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Under the current IMF strategic review, a “review of the effectiveness of the Fund’s instruments to facilitate crisis resolution” is planned. Ilene Grabel, professor of international finance at the University of Denver, argues that the Fund must move from being a reactive institution to being a pro-active one. The IMF should use its technical expertise to mitigate the risks that culminate in financial crises, involving a programme of ‘trip wires and speed bumps’.
Since the 1990s, financial crises in developing countries have become both more frequent and more severe. The interconnected nature of financial markets means that financial crises easily spread across national borders. By now, there is incontrovertible evidence that financial crises impose significant economic, political and social costs on developing countries. Trip wires and speed bumps are straightforward, transparent policy tools that can be used to identify and mitigate financial risks as soon as they become apparent to the IMF and to national policy makers.
What are trip wires? Trip wires are a type of diagnostic tool. Specifically, trip wires are indicators of vulnerability that can illuminate the specific risks to which developing economies are exposed. Among the most significant of these vulnerabilities are the risk of large-scale currency depreciations, the risk that domestic and foreign investors and lenders may suddenly withdraw capital, and the risk that the depreciation of the local currency or an increase in the cost of new foreign loans will make it more difficult for a developing country to repay its existing obligations to international lenders.
Currency risk refers to the possibility that a country’s currency may experience a sudden, significant depreciation. Currency risk can be approximated by the ratio of official reserves held by the government to total short-term external obligations (the sum of accumulated foreign portfolio investment and short-term hard-currency denominated foreign borrowing); and the ratio of official reserves to the current account deficit (the excess of imports over exports).
Fragility risk refers to the vulnerability of an economy’s private and public borrowers to internal or external shocks that jeopardise their ability to meet current obligations. Fragility risk arises in a number of ways. For instance, fragility risk occurs when borrowers finance long-term obligations with short-term credit, causing what is termed maturity mismatch. This leaves borrowers vulnerable to changes in the supply of credit, and thereby exacerbates risk in the economy. A proxy for maturity mismatch could be given by the ratio of short-term debt to long-term debt (with foreign-currency denominated obligations receiving a greater weight in the calculation).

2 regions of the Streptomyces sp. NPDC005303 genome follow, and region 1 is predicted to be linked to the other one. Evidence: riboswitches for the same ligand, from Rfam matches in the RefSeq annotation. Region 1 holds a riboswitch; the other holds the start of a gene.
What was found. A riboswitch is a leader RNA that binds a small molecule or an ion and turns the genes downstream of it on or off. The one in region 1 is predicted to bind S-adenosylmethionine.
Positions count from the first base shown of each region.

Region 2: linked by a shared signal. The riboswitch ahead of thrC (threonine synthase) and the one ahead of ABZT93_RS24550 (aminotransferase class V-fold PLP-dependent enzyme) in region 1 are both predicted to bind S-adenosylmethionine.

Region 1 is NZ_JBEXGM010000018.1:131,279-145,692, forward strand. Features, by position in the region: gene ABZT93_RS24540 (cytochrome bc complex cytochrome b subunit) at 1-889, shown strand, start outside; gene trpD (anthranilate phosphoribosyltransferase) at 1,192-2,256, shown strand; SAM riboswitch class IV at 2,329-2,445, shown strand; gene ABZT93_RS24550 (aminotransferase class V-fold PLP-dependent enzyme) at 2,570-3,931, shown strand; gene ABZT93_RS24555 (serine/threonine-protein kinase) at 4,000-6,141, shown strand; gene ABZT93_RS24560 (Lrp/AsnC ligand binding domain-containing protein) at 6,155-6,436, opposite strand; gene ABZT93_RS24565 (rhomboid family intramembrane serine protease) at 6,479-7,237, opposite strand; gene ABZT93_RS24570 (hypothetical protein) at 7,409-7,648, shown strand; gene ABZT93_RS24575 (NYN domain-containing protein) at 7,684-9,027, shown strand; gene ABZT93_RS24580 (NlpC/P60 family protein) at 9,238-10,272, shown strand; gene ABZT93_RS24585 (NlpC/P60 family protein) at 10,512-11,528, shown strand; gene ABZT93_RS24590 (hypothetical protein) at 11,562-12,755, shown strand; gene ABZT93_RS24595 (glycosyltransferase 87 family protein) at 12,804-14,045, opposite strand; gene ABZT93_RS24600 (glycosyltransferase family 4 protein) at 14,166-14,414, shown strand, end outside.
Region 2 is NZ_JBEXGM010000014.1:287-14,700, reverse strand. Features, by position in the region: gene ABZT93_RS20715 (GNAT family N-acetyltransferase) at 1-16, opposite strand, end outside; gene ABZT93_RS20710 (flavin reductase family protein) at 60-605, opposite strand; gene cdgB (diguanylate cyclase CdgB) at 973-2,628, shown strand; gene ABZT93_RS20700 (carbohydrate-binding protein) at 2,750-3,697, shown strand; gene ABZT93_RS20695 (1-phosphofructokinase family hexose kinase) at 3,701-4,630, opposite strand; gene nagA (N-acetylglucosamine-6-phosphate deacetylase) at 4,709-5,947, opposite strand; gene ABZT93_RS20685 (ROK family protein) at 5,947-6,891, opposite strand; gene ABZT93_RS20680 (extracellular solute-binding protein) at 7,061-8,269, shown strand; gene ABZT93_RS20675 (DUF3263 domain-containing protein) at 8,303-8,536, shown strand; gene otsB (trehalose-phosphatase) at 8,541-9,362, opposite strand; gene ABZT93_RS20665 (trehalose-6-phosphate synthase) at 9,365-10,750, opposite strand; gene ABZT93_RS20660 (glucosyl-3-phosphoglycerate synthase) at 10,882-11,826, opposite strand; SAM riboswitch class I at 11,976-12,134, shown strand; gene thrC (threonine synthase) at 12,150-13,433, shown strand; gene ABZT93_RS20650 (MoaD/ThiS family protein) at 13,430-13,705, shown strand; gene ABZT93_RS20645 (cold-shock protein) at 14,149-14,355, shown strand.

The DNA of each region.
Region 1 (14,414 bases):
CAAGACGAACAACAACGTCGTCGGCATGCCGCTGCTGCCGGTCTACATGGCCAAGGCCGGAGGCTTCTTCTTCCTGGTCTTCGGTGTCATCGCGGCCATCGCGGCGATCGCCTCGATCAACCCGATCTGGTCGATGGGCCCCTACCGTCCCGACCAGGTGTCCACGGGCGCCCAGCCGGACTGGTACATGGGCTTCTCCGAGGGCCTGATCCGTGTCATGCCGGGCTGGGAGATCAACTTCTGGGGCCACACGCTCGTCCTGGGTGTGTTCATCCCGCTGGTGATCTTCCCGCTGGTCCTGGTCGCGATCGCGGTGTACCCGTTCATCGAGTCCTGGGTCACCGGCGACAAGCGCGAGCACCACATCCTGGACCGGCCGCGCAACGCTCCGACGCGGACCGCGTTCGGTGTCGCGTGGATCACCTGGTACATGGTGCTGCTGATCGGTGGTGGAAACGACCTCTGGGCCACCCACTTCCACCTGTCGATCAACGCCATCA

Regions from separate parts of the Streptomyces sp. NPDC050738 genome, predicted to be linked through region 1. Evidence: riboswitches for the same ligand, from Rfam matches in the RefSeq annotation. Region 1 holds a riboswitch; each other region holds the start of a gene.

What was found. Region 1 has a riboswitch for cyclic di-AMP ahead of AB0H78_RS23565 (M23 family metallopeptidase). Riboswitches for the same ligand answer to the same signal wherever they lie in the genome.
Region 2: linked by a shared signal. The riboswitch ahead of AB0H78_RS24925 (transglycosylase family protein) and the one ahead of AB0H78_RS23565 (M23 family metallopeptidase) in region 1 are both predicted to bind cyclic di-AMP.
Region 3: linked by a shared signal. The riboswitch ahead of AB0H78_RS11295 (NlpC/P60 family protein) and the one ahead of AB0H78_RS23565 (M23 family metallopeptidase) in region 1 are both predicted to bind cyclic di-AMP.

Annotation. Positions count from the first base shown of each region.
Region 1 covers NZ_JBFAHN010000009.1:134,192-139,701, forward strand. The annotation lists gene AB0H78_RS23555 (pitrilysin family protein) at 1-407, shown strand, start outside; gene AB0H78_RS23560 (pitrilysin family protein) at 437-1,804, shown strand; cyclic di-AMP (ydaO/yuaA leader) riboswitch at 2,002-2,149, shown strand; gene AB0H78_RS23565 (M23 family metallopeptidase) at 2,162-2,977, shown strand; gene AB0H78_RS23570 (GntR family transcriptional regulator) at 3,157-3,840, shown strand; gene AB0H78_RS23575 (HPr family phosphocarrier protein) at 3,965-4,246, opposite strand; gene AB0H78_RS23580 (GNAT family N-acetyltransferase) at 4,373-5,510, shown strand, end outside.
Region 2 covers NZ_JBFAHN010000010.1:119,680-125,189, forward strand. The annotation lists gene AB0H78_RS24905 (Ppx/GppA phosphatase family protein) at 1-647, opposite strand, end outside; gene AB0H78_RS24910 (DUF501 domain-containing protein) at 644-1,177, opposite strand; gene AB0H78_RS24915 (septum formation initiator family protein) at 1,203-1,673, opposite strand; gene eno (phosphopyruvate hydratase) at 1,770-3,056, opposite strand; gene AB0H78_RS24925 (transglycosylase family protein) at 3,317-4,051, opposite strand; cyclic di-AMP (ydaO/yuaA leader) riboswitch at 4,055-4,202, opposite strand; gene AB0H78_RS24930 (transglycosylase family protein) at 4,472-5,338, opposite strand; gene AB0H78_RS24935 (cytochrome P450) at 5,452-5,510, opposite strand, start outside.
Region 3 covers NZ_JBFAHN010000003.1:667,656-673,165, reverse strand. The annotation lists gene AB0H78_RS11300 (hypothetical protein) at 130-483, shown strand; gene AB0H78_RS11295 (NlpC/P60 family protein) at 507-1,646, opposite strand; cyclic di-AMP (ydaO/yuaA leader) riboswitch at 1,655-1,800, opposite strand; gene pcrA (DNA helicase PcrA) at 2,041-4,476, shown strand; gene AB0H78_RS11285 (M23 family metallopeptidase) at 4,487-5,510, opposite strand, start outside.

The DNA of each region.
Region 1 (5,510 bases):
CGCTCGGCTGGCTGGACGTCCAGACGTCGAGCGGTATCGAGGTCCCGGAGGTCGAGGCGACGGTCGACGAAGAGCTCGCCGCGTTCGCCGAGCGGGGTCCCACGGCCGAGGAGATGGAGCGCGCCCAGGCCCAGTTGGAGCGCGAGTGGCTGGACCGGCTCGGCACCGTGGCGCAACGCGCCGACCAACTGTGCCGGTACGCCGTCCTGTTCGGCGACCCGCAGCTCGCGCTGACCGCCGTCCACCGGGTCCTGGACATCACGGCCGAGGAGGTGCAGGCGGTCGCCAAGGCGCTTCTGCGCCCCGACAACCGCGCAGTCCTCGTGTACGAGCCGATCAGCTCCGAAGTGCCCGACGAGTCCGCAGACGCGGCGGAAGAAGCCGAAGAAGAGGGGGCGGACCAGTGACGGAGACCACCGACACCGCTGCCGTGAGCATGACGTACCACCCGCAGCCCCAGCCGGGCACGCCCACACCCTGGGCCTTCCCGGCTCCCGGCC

Lender flight risk refers to the possibility that private, bi-, or multi-lateral lenders will call loans or cease making new loans in the face of perceived difficulty. An indicator of lender flight risk is the ratio of official reserves to private and bi-/multi-lateral foreign-currency denominated debt (with short-term obligations receiving a greater weight in the calculation).
Portfolio investment flight risk refers to the possibility that investors in a country’s stock and bond markets will sell off the assets in their portfolio, causing a reduction in asset prices and increasing the cost of raising new sources of finance. Vulnerability to the flight of portfolio investment can be measured by the ratio of total accumulated foreign portfolio investment to gross equity market capitalisation or gross domestic capital formation.
What are speed bumps? Speed bumps are narrowly targeted, gradual changes in policies and regulations that are activated whenever trip wires reveal particular vulnerabilities in the economy. It would be the task of policymakers within their own countries to work with the technical staff of the IMF to establish appropriate thresholds for each trip wire, taking into account the country’s particular characteristics (e.g., level of financial development, regulatory capacity) and its unique vulnerabilities (e.g., existing conditions in the domestic banking system, corporate sector). Critical values for trip wires and the calibration of speed bumps would be revised over time in light of experience, changes in the economy, and improvements in institutional and regulatory capacity.
Sensitive trip wires would allow policymakers to activate graduated speed bumps at the earliest sign of heightened risk, well before conditions for investor panic had materialised. When a trip wire indicates that a country is approaching trouble in some particular domain (such as new short-term external debt to GDP has increased over a short period of time), policymakers could then immediately take steps to prevent crisis by activating speed bumps. The speed bump mechanism provides policymakers with a means to manage measurable risks, and in doing so, reduces the possibility that these risks will culminate in a crisis. Speed bumps affect investor behaviour directly (e.g., by forcing them to unwind risky positions, by providing them with incentives to adopt prudent financing strategies) and indirectly (by reducing their anxiety about the future). Together, their effects mitigate the likelihood of crisis.